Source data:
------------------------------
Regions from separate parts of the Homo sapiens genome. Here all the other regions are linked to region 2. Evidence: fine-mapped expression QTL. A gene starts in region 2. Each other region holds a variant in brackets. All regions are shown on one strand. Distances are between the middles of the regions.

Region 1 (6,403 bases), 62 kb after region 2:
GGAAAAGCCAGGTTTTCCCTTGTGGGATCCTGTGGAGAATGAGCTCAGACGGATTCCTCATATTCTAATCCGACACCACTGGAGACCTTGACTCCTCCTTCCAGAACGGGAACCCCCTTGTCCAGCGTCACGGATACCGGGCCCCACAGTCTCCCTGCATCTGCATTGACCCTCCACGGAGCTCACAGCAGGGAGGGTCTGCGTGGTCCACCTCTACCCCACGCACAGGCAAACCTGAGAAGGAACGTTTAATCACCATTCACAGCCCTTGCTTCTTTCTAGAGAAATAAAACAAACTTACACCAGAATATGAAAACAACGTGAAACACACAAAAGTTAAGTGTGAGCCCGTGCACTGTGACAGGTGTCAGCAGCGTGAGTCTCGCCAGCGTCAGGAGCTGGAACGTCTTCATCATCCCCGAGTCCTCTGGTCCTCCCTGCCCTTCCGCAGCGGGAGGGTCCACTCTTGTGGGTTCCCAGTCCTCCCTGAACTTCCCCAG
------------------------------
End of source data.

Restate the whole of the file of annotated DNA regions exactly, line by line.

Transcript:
Regions from separate parts of the Homo sapiens genome. Here all the other regions are linked to region 2. Evidence: fine-mapped expression QTL. A gene starts in region 2. Each other region holds a variant in brackets. All regions are shown on one strand. Distances are between the middles of the regions.

Region 1 (6,403 bases), 62 kb after region 2:
GGAAAAGCCAGGTTTTCCCTTGTGGGATCCTGTGGAGAATGAGCTCAGACGGATTCCTCATATTCTAATCCGACACCACTGGAGACCTTGACTCCTCCTTCCAGAACGGGAACCCCCTTGTCCAGCGTCACGGATACCGGGCCCCACAGTCTCCCTGCATCTGCATTGACCCTCCACGGAGCTCACAGCAGGGAGGGTCTGCGTGGTCCACCTCTACCCCACGCACAGGCAAACCTGAGAAGGAACGTTTAATCACCATTCACAGCCCTTGCTTCTTTCTAGAGAAATAAAACAAACTTACACCAGAATATGAAAACAACGTGAAACACACAAAAGTTAAGTGTGAGCCCGTGCACTGTGACAGGTGTCAGCAGCGTGAGTCTCGCCAGCGTCAGGAGCTGGAACGTCTTCATCATCCCCGAGTCCTCTGGTCCTCCCTGCCCTTCCGCAGCGGGAGGGTCCACTCTTGTGGGTTCCCAGTCCTCCCTGAACTTCCCCAG